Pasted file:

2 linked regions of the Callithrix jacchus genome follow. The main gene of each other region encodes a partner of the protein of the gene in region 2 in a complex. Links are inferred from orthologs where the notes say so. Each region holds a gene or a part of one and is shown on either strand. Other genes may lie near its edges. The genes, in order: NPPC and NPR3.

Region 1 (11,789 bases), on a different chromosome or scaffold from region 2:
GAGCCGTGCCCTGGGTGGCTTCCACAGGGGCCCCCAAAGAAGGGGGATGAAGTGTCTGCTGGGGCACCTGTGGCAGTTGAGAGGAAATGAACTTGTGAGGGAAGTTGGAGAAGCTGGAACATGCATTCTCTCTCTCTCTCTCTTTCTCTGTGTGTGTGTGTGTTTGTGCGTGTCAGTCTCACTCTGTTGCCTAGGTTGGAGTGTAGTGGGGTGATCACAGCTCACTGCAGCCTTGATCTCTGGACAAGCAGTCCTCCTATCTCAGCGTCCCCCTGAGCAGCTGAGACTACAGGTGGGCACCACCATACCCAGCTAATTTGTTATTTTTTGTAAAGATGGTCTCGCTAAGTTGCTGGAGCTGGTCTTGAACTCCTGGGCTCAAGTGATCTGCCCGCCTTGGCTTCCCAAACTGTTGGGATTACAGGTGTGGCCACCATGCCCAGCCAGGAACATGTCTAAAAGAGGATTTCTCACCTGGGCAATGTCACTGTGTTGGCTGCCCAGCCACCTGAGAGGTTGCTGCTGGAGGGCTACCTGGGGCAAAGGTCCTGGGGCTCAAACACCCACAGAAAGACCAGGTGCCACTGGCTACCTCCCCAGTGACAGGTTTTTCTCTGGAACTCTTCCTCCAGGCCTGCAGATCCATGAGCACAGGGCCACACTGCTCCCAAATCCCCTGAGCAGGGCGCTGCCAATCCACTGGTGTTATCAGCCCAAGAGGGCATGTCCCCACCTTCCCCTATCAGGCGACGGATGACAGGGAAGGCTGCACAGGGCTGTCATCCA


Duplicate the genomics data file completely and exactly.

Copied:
2 linked regions of the Callithrix jacchus genome follow. The main gene of each other region encodes a partner of the protein of the gene in region 2 in a complex. Links are inferred from orthologs where the notes say so. Each region holds a gene or a part of one and is shown on either strand. Other genes may lie near its edges. The genes, in order: NPPC and NPR3.

Region 1 (11,789 bases), on a different chromosome or scaffold from region 2:
GAGCCGTGCCCTGGGTGGCTTCCACAGGGGCCCCCAAAGAAGGGGGATGAAGTGTCTGCTGGGGCACCTGTGGCAGTTGAGAGGAAATGAACTTGTGAGGGAAGTTGGAGAAGCTGGAACATGCATTCTCTCTCTCTCTCTCTTTCTCTGTGTGTGTGTGTGTTTGTGCGTGTCAGTCTCACTCTGTTGCCTAGGTTGGAGTGTAGTGGGGTGATCACAGCTCACTGCAGCCTTGATCTCTGGACAAGCAGTCCTCCTATCTCAGCGTCCCCCTGAGCAGCTGAGACTACAGGTGGGCACCACCATACCCAGCTAATTTGTTATTTTTTGTAAAGATGGTCTCGCTAAGTTGCTGGAGCTGGTCTTGAACTCCTGGGCTCAAGTGATCTGCCCGCCTTGGCTTCCCAAACTGTTGGGATTACAGGTGTGGCCACCATGCCCAGCCAGGAACATGTCTAAAAGAGGATTTCTCACCTGGGCAATGTCACTGTGTTGGCTGCCCAGCCACCTGAGAGGTTGCTGCTGGAGGGCTACCTGGGGCAAAGGTCCTGGGGCTCAAACACCCACAGAAAGACCAGGTGCCACTGGCTACCTCCCCAGTGACAGGTTTTTCTCTGGAACTCTTCCTCCAGGCCTGCAGATCCATGAGCACAGGGCCACACTGCTCCCAAATCCCCTGAGCAGGGCGCTGCCAATCCACTGGTGTTATCAGCCCAAGAGGGCATGTCCCCACCTTCCCCTATCAGGCGACGGATGACAGGGAAGGCTGCACAGGGCTGTCATCCA